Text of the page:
Remember the good old days, when you could casually choose from a library of options for viewing and sit back without a care in the world? Didn’t it feel good to immerse yourself in enlightening content, that refills your pool of knowledge about notable events and the pioneers who activated currents of change?
This was my uninterrupted disposition until the fateful arrival of 2020, a brand new year ushering in a decade that started off terribly.
So much has transpired within the past few months that it’s hard to summon who that person was before a deadly virus became the gruesome reality that has killed more than 250,000 Americans and counting. Also, tragically displacing millions of unemployed heads of households, who have been criminally discarded by the same system they’ve spent all their lives sustaining for meager paychecks.
My personal stake in the highly-anticipated 2020 was dashed by the ominous feeling that hovered on New Year’s Eve. It was unshakable and a bit disconcerting.
As usual, I blamed the negativity on the residue of hangups and the anxiety of returning to the routine of a seasoned hustler, who is cautiously planning for the long-awaited comeback.
Of course nothing I envisioned was realized because of the derailment that affected many others in the same boat — indefinitely stuck at sea.
For sufferers of mental illness, who don’t need the doom and gloom encompassing the world to feel like utter shit, because of the unpredictability the beast, this season of sickness and death, exacerbated by the uncertainty of what lies ahead is exactly what threatens to unravel the track record of fragile stability.
We know that a staggering number of lives have been lost to COVID-19, and sadly many more will follow during this grim holiday season, as evidenced in the dismal illustrations of rising new cases and hospitalizations all over the country.
But we don’t discuss the death count resulting from the mental anguish of self-isolation, encouraging debilitating loneliness, that dangerously interprets the hopelessness that goes way beyond the shores of reason.
We have been privy to unfathomable losses when it’s connected to celebrity or professionals linked to pop culture, and we briefly mourn, retweet and repost pertinent links for those who struggle with suicidal thoughts or are aware of someone who fits the description.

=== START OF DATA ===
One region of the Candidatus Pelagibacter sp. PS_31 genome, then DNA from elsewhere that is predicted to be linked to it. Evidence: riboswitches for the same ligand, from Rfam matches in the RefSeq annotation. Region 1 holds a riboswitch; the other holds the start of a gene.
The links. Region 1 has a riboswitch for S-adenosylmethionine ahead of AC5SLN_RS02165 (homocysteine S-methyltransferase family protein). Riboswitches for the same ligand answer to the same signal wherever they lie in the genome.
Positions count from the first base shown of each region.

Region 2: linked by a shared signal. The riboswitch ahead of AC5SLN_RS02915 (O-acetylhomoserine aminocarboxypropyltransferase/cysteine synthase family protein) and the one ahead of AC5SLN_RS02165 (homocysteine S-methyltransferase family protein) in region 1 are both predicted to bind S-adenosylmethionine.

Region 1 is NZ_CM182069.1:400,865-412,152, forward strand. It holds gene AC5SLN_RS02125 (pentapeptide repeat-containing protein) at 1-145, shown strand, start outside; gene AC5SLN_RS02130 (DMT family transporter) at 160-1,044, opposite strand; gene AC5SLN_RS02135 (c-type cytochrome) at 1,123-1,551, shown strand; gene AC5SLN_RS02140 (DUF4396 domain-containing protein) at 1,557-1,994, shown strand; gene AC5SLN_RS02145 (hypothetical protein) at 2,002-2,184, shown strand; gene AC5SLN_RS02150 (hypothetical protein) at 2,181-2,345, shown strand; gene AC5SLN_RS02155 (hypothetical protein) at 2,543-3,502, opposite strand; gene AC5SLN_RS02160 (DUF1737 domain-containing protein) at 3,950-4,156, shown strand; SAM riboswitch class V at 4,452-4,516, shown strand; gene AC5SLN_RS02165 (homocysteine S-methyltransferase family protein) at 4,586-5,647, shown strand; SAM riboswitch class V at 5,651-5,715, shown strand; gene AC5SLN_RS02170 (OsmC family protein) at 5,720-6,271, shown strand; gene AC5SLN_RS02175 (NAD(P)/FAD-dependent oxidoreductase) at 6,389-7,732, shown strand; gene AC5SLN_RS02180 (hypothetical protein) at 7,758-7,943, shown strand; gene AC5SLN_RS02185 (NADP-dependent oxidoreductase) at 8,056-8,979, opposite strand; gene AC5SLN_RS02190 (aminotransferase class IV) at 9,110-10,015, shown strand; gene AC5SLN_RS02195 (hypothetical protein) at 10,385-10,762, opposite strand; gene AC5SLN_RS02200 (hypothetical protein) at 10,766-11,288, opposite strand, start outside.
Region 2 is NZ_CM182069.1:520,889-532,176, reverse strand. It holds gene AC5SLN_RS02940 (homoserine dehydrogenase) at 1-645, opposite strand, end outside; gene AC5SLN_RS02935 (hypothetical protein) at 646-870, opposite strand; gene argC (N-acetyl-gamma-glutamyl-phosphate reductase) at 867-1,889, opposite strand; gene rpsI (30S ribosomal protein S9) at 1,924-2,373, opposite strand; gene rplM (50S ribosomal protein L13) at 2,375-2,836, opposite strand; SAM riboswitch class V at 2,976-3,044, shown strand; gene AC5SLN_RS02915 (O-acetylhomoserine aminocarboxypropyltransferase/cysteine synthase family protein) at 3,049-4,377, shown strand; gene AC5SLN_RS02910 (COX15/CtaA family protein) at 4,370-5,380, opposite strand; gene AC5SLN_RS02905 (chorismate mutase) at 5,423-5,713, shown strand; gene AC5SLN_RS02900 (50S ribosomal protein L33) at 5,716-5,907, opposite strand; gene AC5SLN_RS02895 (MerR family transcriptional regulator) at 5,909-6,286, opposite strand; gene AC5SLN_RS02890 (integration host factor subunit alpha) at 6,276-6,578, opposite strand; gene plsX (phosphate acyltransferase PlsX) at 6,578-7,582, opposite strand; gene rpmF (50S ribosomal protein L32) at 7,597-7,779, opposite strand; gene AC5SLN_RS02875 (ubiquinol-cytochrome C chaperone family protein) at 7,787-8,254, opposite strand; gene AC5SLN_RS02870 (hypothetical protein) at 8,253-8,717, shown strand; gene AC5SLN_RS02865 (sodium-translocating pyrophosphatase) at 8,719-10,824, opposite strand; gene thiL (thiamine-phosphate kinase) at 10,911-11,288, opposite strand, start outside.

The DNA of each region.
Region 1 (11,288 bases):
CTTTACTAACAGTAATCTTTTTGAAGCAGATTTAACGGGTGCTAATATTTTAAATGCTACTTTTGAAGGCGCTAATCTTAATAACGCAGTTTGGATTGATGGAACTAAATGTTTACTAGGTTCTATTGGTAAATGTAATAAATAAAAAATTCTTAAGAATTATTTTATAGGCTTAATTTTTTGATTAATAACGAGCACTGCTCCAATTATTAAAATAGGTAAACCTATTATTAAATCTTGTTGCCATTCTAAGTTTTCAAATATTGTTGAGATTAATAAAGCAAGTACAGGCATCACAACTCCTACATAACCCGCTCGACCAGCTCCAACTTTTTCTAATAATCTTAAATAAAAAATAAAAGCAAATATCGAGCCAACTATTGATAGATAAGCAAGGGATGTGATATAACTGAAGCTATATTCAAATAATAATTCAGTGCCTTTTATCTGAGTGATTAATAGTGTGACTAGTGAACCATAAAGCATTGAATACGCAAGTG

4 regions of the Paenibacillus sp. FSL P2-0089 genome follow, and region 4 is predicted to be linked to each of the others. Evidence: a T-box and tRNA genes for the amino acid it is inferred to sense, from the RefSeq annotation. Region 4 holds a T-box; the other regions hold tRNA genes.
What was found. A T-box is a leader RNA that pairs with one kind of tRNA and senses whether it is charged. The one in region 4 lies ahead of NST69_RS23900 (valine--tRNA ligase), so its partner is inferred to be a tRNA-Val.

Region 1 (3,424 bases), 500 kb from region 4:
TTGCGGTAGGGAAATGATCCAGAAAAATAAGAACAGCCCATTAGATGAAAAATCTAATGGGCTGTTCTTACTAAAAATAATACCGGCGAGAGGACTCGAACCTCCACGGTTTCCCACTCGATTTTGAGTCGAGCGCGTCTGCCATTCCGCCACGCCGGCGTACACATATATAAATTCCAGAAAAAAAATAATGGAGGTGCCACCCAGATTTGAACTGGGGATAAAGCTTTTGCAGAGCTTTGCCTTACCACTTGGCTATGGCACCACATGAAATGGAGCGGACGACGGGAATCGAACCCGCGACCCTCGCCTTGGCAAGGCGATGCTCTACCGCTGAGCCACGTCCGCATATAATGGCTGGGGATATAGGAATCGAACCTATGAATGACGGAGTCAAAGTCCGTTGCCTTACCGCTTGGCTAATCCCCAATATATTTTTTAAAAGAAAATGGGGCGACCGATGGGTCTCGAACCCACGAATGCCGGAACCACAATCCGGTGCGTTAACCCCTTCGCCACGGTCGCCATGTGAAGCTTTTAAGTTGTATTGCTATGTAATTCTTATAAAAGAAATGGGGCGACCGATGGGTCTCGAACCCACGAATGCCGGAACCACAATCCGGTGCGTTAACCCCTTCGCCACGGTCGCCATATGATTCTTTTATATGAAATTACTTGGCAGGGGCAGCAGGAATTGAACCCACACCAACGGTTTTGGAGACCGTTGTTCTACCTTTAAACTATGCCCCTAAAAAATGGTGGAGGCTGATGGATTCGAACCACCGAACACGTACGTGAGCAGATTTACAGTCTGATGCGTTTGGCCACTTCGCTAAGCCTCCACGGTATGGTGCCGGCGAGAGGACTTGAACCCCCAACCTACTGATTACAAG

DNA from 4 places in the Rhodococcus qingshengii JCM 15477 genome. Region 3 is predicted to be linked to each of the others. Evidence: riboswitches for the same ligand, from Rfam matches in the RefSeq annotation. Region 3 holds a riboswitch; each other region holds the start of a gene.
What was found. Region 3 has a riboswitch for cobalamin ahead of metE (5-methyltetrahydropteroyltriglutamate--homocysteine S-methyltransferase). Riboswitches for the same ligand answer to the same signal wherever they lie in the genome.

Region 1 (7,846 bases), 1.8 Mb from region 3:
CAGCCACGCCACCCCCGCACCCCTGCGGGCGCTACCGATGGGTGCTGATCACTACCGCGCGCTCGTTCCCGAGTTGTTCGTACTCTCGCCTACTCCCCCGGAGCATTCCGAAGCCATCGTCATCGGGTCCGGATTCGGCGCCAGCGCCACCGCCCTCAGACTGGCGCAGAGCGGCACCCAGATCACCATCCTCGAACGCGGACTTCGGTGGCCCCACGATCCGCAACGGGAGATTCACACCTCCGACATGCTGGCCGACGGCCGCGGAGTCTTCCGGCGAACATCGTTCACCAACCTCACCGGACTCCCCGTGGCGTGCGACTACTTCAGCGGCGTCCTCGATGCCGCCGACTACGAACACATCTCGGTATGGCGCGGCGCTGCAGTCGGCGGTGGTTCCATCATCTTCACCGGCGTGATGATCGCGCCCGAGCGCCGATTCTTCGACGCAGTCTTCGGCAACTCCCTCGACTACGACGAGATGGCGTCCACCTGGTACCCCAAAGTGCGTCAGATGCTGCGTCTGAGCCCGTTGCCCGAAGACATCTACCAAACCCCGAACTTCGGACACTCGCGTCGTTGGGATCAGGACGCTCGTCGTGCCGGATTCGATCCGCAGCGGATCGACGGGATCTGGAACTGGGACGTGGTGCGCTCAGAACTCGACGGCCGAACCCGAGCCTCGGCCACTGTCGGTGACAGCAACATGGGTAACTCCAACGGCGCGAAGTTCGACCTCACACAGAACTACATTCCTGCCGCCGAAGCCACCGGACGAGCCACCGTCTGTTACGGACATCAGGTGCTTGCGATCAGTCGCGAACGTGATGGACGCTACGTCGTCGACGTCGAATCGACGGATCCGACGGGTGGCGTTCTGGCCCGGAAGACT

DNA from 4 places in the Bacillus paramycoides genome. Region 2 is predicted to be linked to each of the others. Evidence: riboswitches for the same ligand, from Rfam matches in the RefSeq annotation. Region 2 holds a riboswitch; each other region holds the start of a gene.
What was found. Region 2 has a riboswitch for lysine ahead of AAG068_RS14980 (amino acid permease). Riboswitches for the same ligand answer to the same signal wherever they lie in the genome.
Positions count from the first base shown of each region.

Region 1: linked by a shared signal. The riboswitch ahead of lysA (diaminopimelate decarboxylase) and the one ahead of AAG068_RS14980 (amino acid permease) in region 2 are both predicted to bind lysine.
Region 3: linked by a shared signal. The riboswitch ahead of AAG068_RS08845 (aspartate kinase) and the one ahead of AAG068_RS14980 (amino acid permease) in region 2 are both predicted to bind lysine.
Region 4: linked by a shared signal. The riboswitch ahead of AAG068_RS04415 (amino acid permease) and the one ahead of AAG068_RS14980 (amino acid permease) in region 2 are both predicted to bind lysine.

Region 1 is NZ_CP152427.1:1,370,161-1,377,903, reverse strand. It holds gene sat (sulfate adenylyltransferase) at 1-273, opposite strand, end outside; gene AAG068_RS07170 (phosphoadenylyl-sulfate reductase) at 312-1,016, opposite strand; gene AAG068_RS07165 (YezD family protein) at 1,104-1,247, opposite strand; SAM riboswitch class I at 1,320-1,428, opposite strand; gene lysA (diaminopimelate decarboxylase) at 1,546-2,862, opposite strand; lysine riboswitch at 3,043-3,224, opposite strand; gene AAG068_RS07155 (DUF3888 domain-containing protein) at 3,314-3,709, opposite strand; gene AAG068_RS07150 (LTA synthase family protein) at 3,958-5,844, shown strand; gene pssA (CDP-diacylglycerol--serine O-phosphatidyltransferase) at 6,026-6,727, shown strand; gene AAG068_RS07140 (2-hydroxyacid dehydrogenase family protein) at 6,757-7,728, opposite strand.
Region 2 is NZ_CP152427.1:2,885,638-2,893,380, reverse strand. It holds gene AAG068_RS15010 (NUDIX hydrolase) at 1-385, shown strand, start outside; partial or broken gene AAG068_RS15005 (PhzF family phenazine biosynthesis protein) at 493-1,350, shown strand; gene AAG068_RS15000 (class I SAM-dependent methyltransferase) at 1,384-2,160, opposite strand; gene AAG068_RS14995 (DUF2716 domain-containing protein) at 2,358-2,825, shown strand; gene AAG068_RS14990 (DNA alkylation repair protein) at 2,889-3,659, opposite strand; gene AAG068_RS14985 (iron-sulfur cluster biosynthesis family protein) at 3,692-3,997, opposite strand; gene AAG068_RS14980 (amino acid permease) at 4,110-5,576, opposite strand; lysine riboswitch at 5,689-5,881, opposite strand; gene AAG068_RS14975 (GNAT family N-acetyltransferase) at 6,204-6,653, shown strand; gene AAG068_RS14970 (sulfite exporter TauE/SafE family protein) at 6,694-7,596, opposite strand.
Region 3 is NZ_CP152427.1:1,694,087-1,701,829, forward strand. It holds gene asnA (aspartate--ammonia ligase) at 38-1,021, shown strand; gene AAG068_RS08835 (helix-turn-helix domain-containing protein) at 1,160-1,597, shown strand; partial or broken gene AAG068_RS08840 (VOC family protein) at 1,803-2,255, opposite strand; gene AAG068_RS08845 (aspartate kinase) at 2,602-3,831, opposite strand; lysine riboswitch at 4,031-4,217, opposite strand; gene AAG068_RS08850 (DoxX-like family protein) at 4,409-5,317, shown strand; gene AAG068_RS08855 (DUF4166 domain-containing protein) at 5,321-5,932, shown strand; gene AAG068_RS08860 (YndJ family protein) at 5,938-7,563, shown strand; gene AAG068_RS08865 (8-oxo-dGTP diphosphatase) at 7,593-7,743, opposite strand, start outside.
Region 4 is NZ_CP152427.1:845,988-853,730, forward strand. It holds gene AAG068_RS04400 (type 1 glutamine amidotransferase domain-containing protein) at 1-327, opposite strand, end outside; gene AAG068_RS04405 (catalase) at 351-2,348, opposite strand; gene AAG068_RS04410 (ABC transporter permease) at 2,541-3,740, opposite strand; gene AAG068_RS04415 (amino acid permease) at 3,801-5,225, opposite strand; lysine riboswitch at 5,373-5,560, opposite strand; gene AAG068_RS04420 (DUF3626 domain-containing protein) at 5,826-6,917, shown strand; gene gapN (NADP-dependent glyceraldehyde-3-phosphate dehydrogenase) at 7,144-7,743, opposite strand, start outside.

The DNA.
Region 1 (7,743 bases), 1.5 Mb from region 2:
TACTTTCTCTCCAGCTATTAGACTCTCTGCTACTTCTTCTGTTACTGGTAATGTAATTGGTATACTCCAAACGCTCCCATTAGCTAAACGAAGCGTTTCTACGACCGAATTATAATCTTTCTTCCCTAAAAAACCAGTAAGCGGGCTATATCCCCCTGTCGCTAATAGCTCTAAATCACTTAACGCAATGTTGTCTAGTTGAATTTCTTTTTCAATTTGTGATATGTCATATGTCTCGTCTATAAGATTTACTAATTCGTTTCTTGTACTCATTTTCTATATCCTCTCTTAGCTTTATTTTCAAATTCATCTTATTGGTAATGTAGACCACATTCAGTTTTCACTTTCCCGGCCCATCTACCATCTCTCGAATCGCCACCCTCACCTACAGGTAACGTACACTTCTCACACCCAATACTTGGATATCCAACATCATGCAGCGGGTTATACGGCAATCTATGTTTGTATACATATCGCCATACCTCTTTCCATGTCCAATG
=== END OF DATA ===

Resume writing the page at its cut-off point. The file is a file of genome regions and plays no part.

For me, the only way to cope with the abrupt nationwide shutdown that was preceded by sudden departures of familiar faces within my circle, and a celebrated icon who perished with his beloved daughter in a senseless accident, was to indulge in bad habits for temporary relief.
My alcoholic intake for three straight months was reckless enough to kill me, and I’m certain that I’m a candidate for long-term damage, but I was able to put an end to my slushy misery when the repercussions of what I was doing began to interfere with basic functionality.
Staying sober for almost five months has been the gift that keeps giving, as I maintain the regimen of a healthier lifestyle, that includes allowing the really bad days to overwhelm and frighten without pushing back, because the internal battles require a level of physicality for combativeness.
There’s also the relentless search for a sense of purpose that can’t be found when you’re drunkenly daydreaming to the supplies of your Pandora station.
We are all going through it, in fact this is the first time in my entire existence, where tragedy has been expansive throughout the globe, attacking with relatable force and the unification of a quest to unearth humanity.
So when real life is the horror movie without an ending, we naturally turn to fiction for that much-needed escape and permission to decompress.
And while we can’t overstate how incredibly lucky we are to have seamless access to countless goodies, thanks to the competitive era of streaming, and the giants that author what appeals to a variety of palettes, there’s also the unexpected quandary of making selections that don’t add to our stress levels.